Free voice dictation software for you to download

An easy software solution to enable you to control your computer, dictate emails and letters, and have the computer read documents back to you.

Screen Shot

10 Reasons for Trying
e-Speaking's Software

  1. Free Download of software
  2. Over 100 commands built-in
  3. Ability to add more commands
  4. Runs in Windows2000 and WindowsXP
  5. Small file size
  6. Utilizes latest technologies from Microsoft
  7. Seemlesly integrate with Office
  8. Voice commands of Mouse events
  9. Based on SAPI and .NET technologies
  10. Easy to Use

Now you can tell your computer what you want it to do.


Working with Dictation

To enter the Dictation mode, simply say: Start Dictation.
When you are done, say: Stop Dictation.
To see a list of the commands below, say: Show Commands.

Dictation Commands

The corresponding dictation commands are:

Start Dictation
Stop Dictation
Train Word
Show Commands

Delete that Phrase
Delete that Text
Delete Last Phrase
Delete Last Text
Strike that Phrase
Delete Last Word
Edit Copy
Edit Paste
New Line     (inserts a line)
Next Line     (inserts a line)
New Paragraph  (inserts 2 lines)
Next Paragraph  (inserts 2 lines)
Select All
Delete Key
Backspace Key

Beginning of Document
Beginning of Line
End of Document
End of Line

Using the Keyboard with Dictation

You can also program a key on the keyboard to activate/toggle the dictation mode. The use of a key in this manner can allow you to quickly change from command to dictation mode and back without having to issue a verbal command.

Activating Dictation using your Voice

You can also program voice commands to activate/toggle the dictation mode. You can assign a command phrase as well as the computer's audible response for both the 'starting' and 'stopping' of dictation.

Help. The computer isn't typing the right word.

You can train the computer to recognize the sounds of individual words. When in Dictation mode, say: Train Word. A Microsoft SAPI dialog will appear allowing you to add/edit words in your user Lexicon (i.e., the database that stores individual words and sounds). After you type the word in the box, press the "Record Pronounciation" button and say the word. You may have to repeat this step several times while the computer records different samples of the way the word sounds. Once it has been accepted by the computer, the word will be added to the list below indicating that it is in your Lexicon.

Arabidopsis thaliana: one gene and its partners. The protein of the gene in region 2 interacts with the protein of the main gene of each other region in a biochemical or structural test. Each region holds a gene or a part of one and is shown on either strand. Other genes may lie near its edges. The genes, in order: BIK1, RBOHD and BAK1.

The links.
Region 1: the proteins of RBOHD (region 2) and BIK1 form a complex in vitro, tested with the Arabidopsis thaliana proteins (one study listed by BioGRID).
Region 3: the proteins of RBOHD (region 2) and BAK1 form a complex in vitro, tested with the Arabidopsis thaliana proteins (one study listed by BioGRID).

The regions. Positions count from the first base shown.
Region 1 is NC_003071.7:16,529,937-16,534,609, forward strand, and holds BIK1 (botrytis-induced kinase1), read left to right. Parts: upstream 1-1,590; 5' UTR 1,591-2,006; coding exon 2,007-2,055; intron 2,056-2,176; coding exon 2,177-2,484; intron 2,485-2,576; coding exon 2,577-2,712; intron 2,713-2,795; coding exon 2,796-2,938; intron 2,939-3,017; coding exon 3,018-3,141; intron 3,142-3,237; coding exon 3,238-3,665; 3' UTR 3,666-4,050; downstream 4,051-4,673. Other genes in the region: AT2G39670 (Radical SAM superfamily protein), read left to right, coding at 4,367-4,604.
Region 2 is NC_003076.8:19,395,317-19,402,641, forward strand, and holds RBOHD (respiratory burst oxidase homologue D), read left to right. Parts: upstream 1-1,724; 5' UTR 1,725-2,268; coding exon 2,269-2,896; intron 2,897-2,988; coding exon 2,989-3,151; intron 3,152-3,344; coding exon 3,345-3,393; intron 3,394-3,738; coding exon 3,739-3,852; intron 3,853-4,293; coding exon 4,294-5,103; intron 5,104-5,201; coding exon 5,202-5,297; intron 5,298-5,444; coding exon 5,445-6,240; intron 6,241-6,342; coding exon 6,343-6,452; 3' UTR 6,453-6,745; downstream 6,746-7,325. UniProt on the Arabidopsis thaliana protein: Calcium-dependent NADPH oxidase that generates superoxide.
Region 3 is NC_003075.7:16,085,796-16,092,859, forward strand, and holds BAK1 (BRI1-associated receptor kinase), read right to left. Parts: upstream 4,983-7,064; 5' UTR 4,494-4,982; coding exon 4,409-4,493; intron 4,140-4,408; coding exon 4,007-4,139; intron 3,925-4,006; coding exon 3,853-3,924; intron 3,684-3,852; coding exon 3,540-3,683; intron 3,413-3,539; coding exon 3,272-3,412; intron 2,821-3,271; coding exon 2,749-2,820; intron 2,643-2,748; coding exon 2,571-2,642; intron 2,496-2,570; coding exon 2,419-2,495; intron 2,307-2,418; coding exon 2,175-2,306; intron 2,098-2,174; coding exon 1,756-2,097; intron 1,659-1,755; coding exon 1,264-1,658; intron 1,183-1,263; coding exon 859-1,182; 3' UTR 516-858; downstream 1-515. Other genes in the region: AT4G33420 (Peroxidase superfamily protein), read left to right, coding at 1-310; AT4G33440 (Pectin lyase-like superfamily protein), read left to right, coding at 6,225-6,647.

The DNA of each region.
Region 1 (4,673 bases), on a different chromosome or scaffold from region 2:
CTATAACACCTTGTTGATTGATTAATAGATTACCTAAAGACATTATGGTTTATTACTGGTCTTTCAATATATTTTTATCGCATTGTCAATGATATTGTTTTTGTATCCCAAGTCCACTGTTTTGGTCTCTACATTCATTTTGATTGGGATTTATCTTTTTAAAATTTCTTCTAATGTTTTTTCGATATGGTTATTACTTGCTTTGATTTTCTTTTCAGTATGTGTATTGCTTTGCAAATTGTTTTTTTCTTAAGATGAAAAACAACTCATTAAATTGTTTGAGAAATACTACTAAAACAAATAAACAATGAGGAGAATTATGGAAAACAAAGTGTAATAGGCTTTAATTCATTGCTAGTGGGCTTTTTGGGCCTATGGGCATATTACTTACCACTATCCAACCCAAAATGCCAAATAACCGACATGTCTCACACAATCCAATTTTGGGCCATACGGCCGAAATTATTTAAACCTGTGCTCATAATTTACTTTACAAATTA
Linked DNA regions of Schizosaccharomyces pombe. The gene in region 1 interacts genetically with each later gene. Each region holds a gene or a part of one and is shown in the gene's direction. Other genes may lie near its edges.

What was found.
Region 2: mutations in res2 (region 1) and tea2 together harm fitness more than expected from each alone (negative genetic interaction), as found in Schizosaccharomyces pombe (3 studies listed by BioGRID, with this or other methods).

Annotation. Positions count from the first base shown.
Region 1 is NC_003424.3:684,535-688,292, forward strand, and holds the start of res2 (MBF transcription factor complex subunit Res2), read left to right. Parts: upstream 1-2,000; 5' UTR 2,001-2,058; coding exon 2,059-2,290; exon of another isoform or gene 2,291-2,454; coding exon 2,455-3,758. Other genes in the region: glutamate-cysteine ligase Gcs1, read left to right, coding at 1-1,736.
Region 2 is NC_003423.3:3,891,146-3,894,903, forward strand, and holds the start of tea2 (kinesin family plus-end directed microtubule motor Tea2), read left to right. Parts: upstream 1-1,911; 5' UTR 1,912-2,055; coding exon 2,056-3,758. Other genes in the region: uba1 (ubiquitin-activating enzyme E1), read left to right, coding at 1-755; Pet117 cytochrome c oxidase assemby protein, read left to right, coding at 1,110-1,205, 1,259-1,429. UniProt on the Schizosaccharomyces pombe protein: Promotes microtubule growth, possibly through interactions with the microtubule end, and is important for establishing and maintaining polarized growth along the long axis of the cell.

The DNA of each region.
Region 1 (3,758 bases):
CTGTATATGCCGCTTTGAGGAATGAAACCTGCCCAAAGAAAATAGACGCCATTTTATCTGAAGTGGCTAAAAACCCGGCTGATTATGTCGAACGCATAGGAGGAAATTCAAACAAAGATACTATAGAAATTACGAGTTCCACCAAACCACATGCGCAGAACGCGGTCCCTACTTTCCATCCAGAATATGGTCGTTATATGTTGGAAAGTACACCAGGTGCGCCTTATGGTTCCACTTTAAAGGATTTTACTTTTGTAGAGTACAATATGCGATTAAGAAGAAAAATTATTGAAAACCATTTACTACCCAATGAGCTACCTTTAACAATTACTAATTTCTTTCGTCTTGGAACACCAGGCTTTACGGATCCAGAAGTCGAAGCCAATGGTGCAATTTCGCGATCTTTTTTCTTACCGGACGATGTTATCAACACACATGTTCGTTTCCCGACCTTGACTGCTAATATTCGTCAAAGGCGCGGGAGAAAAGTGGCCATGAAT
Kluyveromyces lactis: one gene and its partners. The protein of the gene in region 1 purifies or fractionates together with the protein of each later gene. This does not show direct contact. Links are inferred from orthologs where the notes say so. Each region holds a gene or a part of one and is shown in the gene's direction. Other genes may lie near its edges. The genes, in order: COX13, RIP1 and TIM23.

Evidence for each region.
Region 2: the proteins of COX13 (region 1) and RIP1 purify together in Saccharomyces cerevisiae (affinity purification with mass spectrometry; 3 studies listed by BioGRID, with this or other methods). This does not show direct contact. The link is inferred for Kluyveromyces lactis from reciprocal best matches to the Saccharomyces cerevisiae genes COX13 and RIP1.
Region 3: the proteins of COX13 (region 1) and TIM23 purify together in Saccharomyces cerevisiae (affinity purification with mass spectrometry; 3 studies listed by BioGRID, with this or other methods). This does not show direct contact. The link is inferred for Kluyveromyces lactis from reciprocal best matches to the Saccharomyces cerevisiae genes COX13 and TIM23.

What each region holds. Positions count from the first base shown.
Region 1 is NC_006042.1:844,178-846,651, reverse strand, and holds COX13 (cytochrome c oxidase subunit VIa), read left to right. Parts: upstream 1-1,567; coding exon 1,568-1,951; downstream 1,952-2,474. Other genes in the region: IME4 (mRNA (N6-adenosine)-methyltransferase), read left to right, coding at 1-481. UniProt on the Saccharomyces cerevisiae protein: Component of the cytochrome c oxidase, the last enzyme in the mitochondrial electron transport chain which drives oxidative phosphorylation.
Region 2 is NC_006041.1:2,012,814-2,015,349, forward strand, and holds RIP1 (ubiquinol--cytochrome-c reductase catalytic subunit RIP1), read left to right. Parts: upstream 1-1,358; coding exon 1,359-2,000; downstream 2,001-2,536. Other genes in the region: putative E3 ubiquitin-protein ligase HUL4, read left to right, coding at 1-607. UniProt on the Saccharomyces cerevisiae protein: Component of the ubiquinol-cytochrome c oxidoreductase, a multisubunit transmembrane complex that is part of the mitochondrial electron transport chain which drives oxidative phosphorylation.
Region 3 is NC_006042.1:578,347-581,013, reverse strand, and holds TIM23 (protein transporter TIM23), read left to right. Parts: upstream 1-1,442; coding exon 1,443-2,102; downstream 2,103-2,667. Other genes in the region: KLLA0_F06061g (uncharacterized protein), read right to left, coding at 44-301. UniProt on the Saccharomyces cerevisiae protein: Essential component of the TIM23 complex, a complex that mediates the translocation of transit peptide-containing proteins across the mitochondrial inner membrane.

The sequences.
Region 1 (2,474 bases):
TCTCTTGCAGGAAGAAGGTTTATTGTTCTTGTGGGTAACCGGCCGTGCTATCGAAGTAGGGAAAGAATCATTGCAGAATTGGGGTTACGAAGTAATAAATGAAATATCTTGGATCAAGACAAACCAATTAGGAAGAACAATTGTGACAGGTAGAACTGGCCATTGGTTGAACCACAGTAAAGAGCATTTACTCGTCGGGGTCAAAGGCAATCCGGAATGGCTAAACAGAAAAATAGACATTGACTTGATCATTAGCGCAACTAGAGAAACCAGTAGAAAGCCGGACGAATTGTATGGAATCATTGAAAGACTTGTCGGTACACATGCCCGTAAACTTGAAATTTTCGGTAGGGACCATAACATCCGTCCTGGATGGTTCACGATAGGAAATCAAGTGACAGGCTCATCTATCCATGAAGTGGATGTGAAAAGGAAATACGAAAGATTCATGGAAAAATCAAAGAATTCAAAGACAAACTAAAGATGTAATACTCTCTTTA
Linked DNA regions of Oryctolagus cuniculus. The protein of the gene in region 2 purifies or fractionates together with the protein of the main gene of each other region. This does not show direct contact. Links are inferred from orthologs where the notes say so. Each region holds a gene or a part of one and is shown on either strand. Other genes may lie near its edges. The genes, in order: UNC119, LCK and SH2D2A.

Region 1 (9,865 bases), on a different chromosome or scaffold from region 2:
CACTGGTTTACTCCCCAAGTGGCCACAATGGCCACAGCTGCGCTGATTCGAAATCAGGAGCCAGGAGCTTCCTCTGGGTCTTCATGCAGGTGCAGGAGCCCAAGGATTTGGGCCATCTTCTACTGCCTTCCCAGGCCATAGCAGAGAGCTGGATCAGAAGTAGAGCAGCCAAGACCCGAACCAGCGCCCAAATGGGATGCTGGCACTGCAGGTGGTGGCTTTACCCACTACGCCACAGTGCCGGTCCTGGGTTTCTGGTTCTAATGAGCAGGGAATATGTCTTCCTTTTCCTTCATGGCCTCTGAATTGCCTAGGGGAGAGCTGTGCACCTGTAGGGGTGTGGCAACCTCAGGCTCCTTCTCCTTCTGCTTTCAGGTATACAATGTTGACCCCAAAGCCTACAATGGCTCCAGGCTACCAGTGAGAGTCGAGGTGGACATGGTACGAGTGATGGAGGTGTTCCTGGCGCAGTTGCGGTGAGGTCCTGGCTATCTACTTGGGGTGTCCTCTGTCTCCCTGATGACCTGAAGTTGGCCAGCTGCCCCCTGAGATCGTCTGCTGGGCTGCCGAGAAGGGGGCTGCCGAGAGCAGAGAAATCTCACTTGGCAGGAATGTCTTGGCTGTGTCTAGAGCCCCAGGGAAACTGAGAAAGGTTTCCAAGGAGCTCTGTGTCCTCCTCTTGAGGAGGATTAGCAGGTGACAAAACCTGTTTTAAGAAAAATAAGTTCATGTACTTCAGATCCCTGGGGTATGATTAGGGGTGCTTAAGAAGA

Important Things to Consider in Dictation

If you are new to dictation, it may help to begin by using notes or handwritten ideas. These aids will help you to gather your thoughts before speaking. With practice, you should get better at dictating to a machine and maybecome very good at dictating without the use of printed materials.

When dictating, try not to look at the computer screen since this may distract you from your thoughts and cause you to loose concentration. The computer will attempt to transcribe everything you say. So, make sure you think about it first before saying it.

Speak in a clear voice and pronounce each word. Speech recognition software is not perfect and may make mistakes in the translation of your voice.

Achieving Good Recognition Accuracy

  1. Use a noise cancelling microphone
  2. Use a digital microphone instead of an analog one
  3. Make sure background noise is at a minimum
  4. Perform the voice training / user enrollment
  5. Practice at first by reading from a printed source (e.g., newspaper)
  6. Speak clearly and slowly
  7. Think about what you want to say before you say it
  8. Train individual words that are not recognized

Background noises

Voice and Speech recognition products are best used in quiet environments. Although the software can be trained to ignore most background noise, an unexpected noise such as telephone ring, others talking or laughing can end up in the computer attempting to recognize the extraneous sounds as if you were dictating text.

If you are using the Voice and Speech Recognition software mainly for command and control of your computer instead of dictation, then you should make sure that all of the commands you create for the system have two or more syllables. This helps because one-syllable words are frequently mis-recognized when there are sudden changes in background noises. For example, a sneeze may be mistakenly heard by the computer as a command to: "Mute" or "New". A multiple syllable command such as: "Mute Volume" is not easily mis-heard.